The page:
Sylvester Stallone Originally Wanted The Expendables To Be A Comedy

File this under the wide world of what-ifs in Hollywood history: What if "The Expendables" had been a comedy? That's how director, co-writer, and star Sylvester Stallone originally envisioned the first film in the franchise, which kicked off in the summer of 2010 and is still going strong with a fourth installment in 2022. It was not until late in the pre-production process that Stallone decided to shift creative directions and make "The Expendables" more of a straightforward action flick, albeit one that would have a certain testosterone-fueled ensemble appeal, as it teamed up actors, UFC and wrestling stars, and bodybuilders and Governators, like Jason Statham, Jet Li, Dolph Lundgren, Randy Couture, Steve Austin, Terry Crews, Mickey Rourke, Bruce Willis, and Arnold Schwarzenegger.

"The Expendables" was filmed in New Orleans — in a Winn-Dixie building-turned-film studio, of all places — and in a 2009 interview with, Stallone explained how the movie began life as a comedy:

"This started out as a dark comedy; it started out as a satire. Then we thought, 'Let's make a really hard R' — then I go back. It constantly was being just brutally changed. It wasn't until a week before filming that I said, 'Let's just make it this kind of movie.'"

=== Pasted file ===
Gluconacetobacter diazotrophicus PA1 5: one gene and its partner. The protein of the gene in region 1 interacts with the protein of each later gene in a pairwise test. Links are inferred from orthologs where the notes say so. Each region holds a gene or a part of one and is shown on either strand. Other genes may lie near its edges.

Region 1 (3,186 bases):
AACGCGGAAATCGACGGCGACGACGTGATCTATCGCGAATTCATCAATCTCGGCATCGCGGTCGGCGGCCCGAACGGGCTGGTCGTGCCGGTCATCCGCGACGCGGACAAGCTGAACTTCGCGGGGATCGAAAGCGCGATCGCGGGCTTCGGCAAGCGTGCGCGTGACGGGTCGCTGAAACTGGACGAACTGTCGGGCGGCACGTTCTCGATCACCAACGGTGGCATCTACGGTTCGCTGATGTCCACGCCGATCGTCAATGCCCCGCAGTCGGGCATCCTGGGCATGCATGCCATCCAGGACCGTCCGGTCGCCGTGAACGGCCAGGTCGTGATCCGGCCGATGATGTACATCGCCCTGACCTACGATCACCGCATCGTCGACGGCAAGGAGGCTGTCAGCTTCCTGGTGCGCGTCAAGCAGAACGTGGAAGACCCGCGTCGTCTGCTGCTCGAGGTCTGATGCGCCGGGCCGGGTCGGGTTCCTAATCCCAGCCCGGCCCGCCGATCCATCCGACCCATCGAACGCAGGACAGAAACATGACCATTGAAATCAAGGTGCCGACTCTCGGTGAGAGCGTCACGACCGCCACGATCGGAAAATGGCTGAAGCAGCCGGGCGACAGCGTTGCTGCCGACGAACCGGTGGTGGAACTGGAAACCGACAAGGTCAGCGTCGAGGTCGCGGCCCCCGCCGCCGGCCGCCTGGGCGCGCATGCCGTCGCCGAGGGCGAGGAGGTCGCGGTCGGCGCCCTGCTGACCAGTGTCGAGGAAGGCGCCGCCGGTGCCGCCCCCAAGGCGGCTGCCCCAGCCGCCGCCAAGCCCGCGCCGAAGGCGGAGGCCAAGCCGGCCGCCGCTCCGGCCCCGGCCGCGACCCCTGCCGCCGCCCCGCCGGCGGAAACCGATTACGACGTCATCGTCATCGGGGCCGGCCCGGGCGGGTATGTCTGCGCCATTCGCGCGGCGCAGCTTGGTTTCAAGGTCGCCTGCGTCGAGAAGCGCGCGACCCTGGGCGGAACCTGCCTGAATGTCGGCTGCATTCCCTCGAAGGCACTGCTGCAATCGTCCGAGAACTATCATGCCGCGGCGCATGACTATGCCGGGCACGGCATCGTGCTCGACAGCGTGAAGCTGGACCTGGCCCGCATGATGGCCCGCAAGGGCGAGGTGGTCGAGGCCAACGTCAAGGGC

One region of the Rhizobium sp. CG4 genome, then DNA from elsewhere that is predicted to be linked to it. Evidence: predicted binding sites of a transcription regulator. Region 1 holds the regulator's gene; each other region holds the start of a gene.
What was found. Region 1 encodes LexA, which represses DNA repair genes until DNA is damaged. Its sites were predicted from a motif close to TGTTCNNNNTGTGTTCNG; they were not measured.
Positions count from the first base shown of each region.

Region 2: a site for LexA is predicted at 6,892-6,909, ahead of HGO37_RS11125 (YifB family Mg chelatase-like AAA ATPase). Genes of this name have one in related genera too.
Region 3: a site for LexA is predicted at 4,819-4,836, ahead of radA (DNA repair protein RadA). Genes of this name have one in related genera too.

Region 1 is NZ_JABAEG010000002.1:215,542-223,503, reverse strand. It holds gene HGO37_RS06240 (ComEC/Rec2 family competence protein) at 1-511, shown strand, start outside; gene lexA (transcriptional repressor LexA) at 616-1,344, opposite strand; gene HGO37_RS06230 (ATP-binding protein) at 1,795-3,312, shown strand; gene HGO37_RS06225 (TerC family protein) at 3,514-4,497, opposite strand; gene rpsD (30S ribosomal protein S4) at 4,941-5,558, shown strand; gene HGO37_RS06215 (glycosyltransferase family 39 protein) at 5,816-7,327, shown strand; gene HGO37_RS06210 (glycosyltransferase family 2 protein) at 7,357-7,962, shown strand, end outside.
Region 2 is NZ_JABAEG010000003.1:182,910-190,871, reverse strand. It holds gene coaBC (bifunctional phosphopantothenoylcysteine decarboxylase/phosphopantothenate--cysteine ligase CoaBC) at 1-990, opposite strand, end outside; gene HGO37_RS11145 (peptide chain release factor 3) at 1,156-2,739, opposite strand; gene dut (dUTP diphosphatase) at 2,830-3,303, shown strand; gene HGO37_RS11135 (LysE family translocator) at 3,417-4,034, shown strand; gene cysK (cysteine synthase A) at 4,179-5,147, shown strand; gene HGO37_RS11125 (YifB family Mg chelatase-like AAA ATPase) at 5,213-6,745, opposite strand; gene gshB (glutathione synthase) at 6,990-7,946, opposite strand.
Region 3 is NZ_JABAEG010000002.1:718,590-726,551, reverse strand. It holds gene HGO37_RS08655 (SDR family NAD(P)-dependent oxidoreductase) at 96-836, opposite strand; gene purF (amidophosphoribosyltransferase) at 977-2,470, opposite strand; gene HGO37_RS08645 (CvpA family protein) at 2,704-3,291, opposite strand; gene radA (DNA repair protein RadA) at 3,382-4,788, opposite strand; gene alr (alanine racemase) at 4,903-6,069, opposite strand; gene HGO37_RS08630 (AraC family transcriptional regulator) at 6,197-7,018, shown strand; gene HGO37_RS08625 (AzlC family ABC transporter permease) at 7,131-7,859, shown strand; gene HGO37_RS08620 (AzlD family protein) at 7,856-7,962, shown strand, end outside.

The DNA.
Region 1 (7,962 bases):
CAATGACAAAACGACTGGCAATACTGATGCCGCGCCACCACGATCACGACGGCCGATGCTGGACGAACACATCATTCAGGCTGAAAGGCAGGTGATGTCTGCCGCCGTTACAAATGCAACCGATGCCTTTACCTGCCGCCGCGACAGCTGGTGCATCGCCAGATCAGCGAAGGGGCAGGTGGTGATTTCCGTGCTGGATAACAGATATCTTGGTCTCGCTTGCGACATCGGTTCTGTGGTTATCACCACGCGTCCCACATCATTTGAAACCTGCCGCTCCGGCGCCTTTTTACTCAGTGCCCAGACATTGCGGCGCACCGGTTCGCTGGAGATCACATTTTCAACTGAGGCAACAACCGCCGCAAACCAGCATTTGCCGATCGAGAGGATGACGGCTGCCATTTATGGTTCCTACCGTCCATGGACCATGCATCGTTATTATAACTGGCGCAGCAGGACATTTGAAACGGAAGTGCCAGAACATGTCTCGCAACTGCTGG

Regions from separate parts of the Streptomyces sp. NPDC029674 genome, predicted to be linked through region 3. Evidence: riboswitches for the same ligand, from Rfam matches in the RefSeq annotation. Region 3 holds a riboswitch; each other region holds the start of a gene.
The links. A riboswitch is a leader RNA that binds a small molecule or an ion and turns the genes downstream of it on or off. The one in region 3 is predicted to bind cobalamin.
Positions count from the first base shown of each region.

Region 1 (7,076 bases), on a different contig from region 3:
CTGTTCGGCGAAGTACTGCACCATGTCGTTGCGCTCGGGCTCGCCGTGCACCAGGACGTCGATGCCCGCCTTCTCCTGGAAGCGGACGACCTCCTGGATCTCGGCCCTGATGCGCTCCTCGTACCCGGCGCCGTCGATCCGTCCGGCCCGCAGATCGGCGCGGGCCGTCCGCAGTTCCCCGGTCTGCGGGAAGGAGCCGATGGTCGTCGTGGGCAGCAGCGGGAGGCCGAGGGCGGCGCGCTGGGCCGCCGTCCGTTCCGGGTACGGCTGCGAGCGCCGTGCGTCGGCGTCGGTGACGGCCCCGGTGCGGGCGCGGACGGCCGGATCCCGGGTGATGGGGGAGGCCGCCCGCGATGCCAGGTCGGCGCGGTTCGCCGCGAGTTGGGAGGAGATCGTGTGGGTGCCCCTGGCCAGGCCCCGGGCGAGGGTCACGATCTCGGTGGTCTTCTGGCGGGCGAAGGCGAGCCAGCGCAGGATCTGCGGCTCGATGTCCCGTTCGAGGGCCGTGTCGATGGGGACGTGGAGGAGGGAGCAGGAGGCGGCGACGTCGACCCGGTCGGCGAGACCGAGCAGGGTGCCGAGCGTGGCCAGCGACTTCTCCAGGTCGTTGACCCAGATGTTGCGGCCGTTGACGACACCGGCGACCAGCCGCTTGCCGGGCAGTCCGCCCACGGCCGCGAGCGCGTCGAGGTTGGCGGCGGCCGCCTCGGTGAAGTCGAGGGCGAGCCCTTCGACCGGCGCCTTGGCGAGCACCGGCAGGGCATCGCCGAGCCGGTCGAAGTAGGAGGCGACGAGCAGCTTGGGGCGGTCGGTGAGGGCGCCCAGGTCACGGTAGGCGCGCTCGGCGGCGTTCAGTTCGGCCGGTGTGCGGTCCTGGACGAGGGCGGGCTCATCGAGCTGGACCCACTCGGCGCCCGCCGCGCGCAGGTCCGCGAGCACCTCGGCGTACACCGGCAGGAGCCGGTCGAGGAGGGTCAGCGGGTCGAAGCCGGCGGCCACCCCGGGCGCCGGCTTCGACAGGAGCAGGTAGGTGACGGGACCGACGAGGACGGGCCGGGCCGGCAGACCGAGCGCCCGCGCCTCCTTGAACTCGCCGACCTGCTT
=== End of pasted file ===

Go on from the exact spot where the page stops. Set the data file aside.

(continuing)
This was Stallone's Wild Bunch

As Sylvester Stallone embraced the "hard R" idea for "The Expendables," he began to see it as a movie akin to Sam Peckinpah's 1969 Western "The Wild Bunch," which was notorious in its day for its depiction of graphic violence. It's worth pointing out that Stallone was coming off the fifth "Rambo" movie in 2008, which was also so violent that some now classify it as a splatter film. Of "The Expendables," he said:

"Let's say we dug up 'The Wild Bunch' and gave them one more shot. These guys don't fit in this kind of world. They are 'The Expendables.' That's why they're called that."

In all honesty, "The Expendables" as a comedy could have been amazing and might have actually worked better than the movie we ultimately got. Imagine if Stallone had taken the idea of aging action stars from the '90s in the tonal direction of a Shane Black film or even something like Edgar Wright's "Hot Fuzz," with its spoofing of bombastic Michael Bay flicks. If you think about how the more lucrative "Fast & Furious" franchise has leaned into increasingly over-the-top stunts while paying a lot of lip service to #family, "The Expendables" could have maybe benefited from a little less violence and a little more humor.

As it is, "The Expendables" series has never been a critical darling, with the first three films currently sitting at 42%, 67%, and 32% on Rotten Tomatoes, respectively. It's been enough of a box office success to keep warranting sequels, however, so who knows, maybe for "The Expendables 5," Stallone and company will decide to let their hair down and make a true action comedy. We can always hope.